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René Hubris Treat-a-Trek

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René Hubris Treat-a-Trek

Old 06-15-19, 07:39 AM
  #26  
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looks good. Good penetration where it matters, got a little cold around the edges. Smooth and no pinholes. The gasflux bronze is really nice to work with. A lot of people suffer with lfb they get from the local welding supply, who knows what is in that stuff, lots of pinholes. My first canti boss fixture was a flat piece of metal that I cut a slot in by hand. Worked pretty well.

I'm pretty sure I have told people they could use something like the turbo torch, air/propane. People usually want to use a regular old plumbing torch, which doesn't get as hot. But the issue is that the less heat you have, the more likely you are to overheat things, which seems counter intuitive. It sounds like you have a lot of brazing experience, so that's not as much of an issue. I'm pretty sure you can drive a rosebud with a 5l/min oxygen concentrator. Doug Fattic talks about rosebuds, there is a oxy/propane thread near the top of the framebuilding forum right now.

The problem with not using glasses is that you will get cataracts.
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Old 06-15-19, 11:55 AM
  #27  
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Originally Posted by unterhausen View Post
looks good. Good penetration where it matters, got a little cold around the edges. Smooth and no pinholes. The gasflux bronze is really nice to work with. A lot of people suffer with lfb they get from the local welding supply, who knows what is in that stuff, lots of pinholes.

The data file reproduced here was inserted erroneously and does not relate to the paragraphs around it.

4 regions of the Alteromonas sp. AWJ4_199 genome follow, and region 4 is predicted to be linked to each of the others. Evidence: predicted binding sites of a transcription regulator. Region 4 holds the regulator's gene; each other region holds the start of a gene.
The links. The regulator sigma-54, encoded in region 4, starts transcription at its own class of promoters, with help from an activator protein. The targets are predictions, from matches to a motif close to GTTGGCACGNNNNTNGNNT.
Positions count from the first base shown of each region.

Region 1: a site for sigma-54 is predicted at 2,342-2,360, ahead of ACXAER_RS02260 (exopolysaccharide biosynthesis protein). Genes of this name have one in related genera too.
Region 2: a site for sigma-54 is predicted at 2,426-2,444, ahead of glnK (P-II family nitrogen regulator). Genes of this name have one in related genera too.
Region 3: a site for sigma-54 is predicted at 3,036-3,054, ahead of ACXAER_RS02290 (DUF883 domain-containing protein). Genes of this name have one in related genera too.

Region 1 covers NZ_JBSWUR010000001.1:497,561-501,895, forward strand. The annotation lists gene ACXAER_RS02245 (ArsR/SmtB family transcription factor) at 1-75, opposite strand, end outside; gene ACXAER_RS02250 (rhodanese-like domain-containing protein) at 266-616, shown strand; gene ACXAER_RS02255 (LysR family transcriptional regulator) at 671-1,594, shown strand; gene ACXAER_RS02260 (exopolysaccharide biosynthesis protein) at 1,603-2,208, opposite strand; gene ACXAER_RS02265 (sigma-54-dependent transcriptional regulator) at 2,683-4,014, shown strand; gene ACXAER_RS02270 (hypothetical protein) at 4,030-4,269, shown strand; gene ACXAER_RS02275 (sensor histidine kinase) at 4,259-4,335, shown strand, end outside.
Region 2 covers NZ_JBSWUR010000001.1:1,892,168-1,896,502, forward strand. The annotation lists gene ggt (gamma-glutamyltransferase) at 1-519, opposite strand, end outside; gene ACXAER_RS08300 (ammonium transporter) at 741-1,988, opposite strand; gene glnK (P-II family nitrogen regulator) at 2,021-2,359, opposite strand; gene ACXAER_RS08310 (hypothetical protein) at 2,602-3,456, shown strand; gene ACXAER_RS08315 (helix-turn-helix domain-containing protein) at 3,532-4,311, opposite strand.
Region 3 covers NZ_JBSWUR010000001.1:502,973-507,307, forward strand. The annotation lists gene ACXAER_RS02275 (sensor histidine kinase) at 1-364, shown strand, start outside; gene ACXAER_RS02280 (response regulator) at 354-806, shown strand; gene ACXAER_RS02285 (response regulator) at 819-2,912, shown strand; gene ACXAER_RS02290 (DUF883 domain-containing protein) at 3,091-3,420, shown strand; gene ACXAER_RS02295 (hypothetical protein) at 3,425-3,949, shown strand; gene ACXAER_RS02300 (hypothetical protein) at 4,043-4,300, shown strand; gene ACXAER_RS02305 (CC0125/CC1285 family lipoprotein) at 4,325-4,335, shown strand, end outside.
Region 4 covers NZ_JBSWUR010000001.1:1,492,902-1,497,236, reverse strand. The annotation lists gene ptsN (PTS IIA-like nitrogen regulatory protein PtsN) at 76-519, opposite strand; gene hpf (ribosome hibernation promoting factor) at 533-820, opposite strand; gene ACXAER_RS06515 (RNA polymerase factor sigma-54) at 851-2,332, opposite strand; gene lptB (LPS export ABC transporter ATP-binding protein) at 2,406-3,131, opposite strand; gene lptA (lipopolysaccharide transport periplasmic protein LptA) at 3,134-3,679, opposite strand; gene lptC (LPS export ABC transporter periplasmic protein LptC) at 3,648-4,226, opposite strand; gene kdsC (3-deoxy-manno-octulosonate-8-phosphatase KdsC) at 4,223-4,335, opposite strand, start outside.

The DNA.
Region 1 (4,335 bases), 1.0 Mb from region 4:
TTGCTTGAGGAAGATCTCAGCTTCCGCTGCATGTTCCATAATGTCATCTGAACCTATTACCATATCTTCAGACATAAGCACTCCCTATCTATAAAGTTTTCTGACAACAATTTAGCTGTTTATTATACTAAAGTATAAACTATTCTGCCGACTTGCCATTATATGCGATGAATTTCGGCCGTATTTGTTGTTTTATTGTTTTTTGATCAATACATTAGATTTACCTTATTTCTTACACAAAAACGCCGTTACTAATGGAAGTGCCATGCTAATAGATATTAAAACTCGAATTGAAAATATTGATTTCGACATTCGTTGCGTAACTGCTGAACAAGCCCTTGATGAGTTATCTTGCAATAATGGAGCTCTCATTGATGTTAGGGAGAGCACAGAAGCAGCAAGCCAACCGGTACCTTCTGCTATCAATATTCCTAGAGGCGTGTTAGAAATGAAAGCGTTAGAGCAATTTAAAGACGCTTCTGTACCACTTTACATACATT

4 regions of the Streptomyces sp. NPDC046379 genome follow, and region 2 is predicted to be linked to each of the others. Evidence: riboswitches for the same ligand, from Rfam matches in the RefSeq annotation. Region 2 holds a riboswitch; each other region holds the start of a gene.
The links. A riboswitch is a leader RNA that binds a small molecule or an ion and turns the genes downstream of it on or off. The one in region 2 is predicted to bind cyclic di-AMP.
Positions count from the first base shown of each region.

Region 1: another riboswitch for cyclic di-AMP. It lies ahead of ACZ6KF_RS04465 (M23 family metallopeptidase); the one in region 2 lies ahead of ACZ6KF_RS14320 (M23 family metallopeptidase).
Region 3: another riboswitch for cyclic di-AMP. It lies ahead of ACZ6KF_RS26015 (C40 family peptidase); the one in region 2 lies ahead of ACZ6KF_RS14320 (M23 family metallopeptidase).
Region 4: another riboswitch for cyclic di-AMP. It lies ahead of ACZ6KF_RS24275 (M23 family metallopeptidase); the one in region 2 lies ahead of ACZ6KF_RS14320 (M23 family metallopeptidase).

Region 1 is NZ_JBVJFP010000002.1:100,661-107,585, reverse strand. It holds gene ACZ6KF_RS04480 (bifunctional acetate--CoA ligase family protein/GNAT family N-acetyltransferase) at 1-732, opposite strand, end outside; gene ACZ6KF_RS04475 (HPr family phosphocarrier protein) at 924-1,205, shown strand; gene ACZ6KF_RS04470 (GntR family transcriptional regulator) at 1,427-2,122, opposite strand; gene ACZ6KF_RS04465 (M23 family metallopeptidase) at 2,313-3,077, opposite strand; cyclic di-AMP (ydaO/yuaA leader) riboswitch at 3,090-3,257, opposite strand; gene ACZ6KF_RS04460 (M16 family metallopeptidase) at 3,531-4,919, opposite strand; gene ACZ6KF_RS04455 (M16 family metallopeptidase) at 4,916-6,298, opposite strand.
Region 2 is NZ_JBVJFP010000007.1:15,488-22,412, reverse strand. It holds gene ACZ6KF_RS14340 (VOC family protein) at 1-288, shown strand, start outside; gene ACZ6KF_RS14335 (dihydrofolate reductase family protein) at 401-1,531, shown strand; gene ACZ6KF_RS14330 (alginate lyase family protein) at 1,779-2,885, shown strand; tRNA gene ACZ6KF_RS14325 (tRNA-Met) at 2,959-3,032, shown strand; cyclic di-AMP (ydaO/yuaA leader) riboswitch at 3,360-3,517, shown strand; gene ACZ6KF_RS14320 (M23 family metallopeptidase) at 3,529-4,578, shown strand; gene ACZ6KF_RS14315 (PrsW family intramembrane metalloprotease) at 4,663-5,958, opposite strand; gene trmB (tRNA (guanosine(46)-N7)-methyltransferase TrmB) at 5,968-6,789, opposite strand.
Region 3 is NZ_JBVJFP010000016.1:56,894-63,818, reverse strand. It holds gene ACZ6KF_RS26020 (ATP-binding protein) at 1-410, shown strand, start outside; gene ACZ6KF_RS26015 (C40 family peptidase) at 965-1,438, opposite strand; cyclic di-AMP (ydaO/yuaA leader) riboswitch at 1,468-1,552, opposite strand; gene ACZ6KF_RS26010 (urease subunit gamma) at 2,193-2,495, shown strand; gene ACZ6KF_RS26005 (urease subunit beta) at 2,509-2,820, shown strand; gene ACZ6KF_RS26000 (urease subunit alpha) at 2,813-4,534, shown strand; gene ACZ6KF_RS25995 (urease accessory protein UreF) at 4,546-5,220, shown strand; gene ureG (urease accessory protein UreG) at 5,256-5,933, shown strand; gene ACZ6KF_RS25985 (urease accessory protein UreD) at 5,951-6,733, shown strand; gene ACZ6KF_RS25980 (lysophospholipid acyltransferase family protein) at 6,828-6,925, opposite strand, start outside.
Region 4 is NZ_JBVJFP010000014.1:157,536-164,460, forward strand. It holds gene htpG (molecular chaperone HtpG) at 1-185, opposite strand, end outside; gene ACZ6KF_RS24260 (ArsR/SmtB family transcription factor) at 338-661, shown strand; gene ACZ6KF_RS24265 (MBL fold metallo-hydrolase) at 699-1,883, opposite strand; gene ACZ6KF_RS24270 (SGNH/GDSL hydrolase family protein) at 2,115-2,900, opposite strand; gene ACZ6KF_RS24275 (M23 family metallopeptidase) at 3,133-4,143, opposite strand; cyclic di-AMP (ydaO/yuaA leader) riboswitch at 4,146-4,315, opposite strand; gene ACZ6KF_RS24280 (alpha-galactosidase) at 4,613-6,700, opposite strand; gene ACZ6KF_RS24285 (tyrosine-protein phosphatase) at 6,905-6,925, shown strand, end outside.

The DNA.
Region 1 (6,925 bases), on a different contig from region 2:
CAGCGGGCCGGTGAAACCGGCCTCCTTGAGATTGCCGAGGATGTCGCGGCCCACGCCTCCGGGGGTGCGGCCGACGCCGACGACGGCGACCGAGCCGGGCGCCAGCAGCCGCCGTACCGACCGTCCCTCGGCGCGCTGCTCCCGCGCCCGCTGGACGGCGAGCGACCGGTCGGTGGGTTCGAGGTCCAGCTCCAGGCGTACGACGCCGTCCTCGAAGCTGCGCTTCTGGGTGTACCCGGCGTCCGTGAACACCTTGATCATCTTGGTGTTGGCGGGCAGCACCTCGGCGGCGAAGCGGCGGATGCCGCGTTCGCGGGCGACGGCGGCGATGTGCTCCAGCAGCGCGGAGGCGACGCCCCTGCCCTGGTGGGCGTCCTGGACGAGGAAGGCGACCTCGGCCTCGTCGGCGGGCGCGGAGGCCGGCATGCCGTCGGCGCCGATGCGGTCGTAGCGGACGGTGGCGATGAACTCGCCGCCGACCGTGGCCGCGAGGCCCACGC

When I did my first frame work, for my buddy Chip up in Vermont, he got me some lfb (low fuming bronze) from his Harris guy. I told him to get me the same spec as the Gasflux C-04 but he returned with something different so I had to buy the Gasflux rod from Framebuilder Supply. The commonly-sold lfb is RBCuZn-C, which is all the Harris guy could get. The Gasflux C-04 is RBCuZn-B. The difference between these specs is that -B has nickel and -C doesn't. In addition the Harris RBCuZn-C doesn't list lead or manganese in the composition either. I've never tried to do bike stuff with the RBCuZn-C.
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Old 06-17-19, 03:59 PM
  #28  
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Quick question about Mapp gas Turbo Torches. Would a bigger "Tip" burning more gas be better for doing brass brazing jobs like cantilevers?

Victor Turbo Torches have interchangeable tips. The largest is a 1" T-6. The specs are here:
  • T-6 tip pipe sizes (Soft Solders): 1-1/2" - 4" (38 - 102 mm) for Propane
  • 1-1/2 to 6" (38-152 mm) for MAP-Pro
  • T-6 Pipe sizes (Silver Brazes): 3/4" to 2" (19 - 50 mm) for Propane
  • 3/4" to 4" (19-102 mm) for MAP-Pro
  • T-6 tip gas flow: 2.10 scfh @ 24 psi (Propane)
  • 2.5 scfh @ 42 psi (MAP-Pro)
The 1/2" T-4 looks to closer to a standard torch tip specs:
  • T-4 tip pipe sizes (Soft Solders): 1/4" to 1-1/2" (6.4 - 38 mm) for Propane
  • 1/4" to 2-1/2" (6.4-64 mm) for MAP-Pro
  • T-4 tip pipe sizes (Silver Brazes): 1/4" to 3/4" (6.4-19 mm) for Propane
  • 1/4" to 1-1/4" (6.4-32 mm) for MAP-Pro
  • T-4 tip gas flow: 0.39 scfh @ 24 psi (Propane)
  • 0.48 scfh @ 42 psi (MAP-Pro)
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Old 06-17-19, 10:42 PM
  #29  
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Originally Posted by bark_eater View Post
Quick question about Mapp gas Turbo Torches. Would a bigger "Tip" burning more gas be better for doing brass brazing jobs like cantilevers?

Victor Turbo Torches have interchangeable tips. The largest is a 1" T-6. The specs are here: